Three Small Business Tips to Plan for the Unexpected

Time to plan

I cofounded my business NutraBella, Inc. in 2005 after hearing my pregnant friends complain about horse-pill-sized prenatal vitamins. We dreamed of giving women better vitamin options with Bellybar, our brand of prenatal snacks and vitamins.

So my business partner and I launched our business with passion, dreams and optimism, expecting that we would be wildly successful.

What we never could have predicted were all of the hurdles we would encounter year after year. Owning a small business is a daily challenge – you really can’t plan for everything. But here are three small business tips on how to plan for the unexpected. They can make your road to success quite a bit smoother.

    1. Expect the best, but prepare for the worst.

    When I was pregnant with my daughter, I did not respond well when a family member recommended that we write a will. A will? I wanted to focus on the nursery, cute onesies and baby names – not on the doom and gloom of a will. But I came around, mostly because I convinced myself that if I had a will, nothing bad would happen.

    And the same is true for your business. (Which I often refer to as my first baby.) Although we always want to remain focused on growth and opportunity, it pays to think about the roadblocks that your business might hit along the way. When we launched our company in 2005, we could not have foreseen that our economy would enter the worst recession in our lifetime just a few years later. Women held off on having babies, causing a direct challenge to our prenatal vitamin business. It was a scary time.

    Take the time to prepare for life’s curveballs. Whether it’s a rainy day fund or a plan for how to bring in more cash, talk about these things early on and make plans. Do it when you can think clearly so when the going gets tough (and it will), you have a solid plan in place.

    2. Protect yourself.

    Things will happen that you can’t control. But you want to make sure that your business can survive the curveballs. First, talk with your insurance agent about how you can insure your business against the unexpected.

    Also consult an attorney. The attorney with whom I worked took care of everything from establishing our LLC, setting up a partnership agreement and reviewing important contracts. I never expected that we would need a line item in our budget for lawyers. And I really wish services like LegalZoom had been around when we started. They can save you a lot of money by providing legal templates.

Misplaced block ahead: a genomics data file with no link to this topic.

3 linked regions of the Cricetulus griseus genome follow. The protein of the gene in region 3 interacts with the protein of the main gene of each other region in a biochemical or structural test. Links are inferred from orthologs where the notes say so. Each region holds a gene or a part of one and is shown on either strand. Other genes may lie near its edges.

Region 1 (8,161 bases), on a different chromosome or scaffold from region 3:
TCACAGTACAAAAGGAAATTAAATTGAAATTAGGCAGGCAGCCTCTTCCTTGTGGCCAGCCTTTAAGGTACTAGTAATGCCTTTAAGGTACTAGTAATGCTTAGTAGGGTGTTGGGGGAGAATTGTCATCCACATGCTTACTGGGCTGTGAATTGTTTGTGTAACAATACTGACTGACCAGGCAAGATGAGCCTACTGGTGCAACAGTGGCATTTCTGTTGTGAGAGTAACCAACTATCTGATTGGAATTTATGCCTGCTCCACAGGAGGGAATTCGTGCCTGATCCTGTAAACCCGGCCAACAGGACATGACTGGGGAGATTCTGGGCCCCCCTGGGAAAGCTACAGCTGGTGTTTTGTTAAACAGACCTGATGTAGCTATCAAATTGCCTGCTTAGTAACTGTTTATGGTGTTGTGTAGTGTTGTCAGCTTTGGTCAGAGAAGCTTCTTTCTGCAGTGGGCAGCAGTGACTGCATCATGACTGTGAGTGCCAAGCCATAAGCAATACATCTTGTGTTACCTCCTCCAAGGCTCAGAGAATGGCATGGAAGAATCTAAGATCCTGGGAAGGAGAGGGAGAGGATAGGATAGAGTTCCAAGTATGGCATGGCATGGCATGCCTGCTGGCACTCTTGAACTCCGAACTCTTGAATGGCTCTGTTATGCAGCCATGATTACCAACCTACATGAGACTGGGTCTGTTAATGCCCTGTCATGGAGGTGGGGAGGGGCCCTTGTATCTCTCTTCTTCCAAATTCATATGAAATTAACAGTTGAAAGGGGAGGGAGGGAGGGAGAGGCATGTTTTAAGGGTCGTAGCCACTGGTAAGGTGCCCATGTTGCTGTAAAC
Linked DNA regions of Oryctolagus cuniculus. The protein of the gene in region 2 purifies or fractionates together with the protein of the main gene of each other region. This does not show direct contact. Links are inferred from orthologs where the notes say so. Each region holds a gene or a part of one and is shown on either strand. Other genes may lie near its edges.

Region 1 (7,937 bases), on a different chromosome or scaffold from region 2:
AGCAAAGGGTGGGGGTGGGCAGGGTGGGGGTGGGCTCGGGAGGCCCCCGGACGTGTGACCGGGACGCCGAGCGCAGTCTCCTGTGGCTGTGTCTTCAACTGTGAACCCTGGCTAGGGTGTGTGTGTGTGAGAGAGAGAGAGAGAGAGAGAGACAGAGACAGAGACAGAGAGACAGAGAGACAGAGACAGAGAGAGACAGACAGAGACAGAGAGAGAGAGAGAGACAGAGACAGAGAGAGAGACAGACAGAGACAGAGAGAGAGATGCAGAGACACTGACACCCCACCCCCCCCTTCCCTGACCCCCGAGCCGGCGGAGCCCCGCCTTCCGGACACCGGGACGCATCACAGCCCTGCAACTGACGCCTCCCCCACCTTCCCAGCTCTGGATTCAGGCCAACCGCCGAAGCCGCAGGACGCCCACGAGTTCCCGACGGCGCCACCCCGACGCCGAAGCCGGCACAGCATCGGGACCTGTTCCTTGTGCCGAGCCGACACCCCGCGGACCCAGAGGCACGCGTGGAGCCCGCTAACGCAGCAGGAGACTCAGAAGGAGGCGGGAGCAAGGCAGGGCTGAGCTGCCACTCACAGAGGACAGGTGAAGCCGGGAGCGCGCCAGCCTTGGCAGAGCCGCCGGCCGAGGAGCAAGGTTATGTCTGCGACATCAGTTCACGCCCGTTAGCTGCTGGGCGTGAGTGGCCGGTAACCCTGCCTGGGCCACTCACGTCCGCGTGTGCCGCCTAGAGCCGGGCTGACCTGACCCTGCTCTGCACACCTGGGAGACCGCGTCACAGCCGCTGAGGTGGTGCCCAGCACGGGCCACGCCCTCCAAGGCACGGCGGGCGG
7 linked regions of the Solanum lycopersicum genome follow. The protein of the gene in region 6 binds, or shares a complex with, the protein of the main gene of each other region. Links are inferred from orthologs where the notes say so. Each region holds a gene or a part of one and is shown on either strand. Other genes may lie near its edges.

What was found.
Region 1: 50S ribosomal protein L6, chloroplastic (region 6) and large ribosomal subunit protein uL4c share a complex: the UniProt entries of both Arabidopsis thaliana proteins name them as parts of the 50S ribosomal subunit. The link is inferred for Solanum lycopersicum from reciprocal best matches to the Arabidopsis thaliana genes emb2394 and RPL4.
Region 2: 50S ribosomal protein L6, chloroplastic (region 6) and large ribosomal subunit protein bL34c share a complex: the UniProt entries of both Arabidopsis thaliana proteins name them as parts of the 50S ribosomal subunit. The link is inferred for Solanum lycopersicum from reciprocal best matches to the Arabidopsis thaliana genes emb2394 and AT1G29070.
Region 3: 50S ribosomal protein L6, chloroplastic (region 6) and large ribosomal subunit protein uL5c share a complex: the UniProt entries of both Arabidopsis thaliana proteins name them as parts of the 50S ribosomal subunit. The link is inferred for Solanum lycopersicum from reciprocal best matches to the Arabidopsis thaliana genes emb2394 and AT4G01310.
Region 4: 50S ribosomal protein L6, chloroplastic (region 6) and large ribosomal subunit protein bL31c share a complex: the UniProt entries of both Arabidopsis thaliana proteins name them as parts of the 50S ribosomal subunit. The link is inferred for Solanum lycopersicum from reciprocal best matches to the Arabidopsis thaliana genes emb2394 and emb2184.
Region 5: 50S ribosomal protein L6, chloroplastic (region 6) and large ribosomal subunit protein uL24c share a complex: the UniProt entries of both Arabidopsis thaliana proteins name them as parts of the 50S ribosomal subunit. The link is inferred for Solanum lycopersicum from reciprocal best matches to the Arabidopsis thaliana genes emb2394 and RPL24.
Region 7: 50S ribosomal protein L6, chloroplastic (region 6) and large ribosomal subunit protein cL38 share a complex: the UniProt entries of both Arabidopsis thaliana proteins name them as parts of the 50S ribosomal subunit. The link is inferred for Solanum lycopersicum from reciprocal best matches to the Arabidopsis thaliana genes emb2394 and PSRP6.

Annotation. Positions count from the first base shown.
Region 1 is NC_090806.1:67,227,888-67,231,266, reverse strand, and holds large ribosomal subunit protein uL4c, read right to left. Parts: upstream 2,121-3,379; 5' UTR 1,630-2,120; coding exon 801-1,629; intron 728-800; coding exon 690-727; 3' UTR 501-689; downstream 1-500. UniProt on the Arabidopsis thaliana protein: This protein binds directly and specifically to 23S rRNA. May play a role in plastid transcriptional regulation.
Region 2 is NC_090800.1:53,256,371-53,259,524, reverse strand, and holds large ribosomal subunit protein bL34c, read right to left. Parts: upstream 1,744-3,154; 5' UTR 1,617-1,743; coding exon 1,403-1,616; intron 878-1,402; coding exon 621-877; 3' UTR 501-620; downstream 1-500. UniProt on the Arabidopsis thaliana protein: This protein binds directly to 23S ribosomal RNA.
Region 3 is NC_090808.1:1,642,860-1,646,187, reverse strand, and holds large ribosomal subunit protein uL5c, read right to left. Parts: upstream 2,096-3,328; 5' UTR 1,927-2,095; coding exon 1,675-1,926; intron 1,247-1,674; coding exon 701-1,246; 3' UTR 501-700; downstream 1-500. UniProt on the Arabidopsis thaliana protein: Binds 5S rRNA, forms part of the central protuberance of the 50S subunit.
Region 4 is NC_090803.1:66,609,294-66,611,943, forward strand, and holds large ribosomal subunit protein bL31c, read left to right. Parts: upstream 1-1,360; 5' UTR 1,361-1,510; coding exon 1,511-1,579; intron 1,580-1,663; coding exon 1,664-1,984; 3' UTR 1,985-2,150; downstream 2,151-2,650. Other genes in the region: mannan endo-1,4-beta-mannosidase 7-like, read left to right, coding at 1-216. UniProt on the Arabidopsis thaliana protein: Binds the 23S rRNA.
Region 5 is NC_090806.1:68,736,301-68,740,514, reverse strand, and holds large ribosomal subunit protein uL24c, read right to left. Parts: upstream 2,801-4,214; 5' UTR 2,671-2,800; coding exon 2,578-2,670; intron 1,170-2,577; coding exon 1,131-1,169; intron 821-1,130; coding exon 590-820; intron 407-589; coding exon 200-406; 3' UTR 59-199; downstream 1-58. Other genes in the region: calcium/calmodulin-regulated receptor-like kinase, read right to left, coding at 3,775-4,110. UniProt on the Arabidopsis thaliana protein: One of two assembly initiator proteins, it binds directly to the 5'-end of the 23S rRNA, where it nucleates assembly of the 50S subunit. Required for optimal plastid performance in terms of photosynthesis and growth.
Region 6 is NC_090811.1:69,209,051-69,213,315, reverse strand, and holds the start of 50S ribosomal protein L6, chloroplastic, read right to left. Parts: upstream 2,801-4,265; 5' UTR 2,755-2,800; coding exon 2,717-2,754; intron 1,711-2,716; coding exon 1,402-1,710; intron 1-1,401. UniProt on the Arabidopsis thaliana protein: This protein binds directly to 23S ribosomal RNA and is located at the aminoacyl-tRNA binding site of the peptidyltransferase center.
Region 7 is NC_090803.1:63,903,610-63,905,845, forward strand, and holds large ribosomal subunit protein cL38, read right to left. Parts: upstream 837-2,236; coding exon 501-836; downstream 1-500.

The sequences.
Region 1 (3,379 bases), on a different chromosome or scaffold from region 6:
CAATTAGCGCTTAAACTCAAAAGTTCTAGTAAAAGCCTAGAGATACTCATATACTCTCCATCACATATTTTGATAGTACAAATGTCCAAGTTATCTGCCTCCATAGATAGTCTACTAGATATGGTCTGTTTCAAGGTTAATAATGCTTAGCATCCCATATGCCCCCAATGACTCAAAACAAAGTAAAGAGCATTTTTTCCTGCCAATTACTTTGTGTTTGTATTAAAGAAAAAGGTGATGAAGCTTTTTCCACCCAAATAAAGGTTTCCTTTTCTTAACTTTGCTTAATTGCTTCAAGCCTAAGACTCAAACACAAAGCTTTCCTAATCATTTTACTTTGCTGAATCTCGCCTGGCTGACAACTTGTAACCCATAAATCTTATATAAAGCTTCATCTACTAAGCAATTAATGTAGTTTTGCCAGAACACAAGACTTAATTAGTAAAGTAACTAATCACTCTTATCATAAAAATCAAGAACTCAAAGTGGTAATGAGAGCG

3. Respect yourself.

    As owners, we’re often working long hours with few vacations and not a lot of sleep. It’s a recipe for burnout, which can seriously impact your potential for success. As they say on the airlines, put your oxygen mask on first before you help others. Set up systems and processes in your business so that you can step away. It seems basic, but how many of us really do it? Take care of yourself by making sure that you can take a vacation or care for a sick child when needed. Make sure that things won’t fall apart if you step away for a moment.

Owning a business is thrilling for so many reasons: You get to be your own boss, you see the direct fruit of your labors and you get to follow your passion. But do it the smart way by protecting yourself from the unexpected. It’s never too late–so do it today!

Leslie Barber is the Small Business Engagement Officer at Intuit QuickBooks. As a small business owner herself, Barber understands the daily challenges and sweet successes of the small business owner. She joined Intuit to share her experiences with others and to help make running their businesses easier with QuickBooks. You can read more of her small business tips at and on Twitter @lsbarber.

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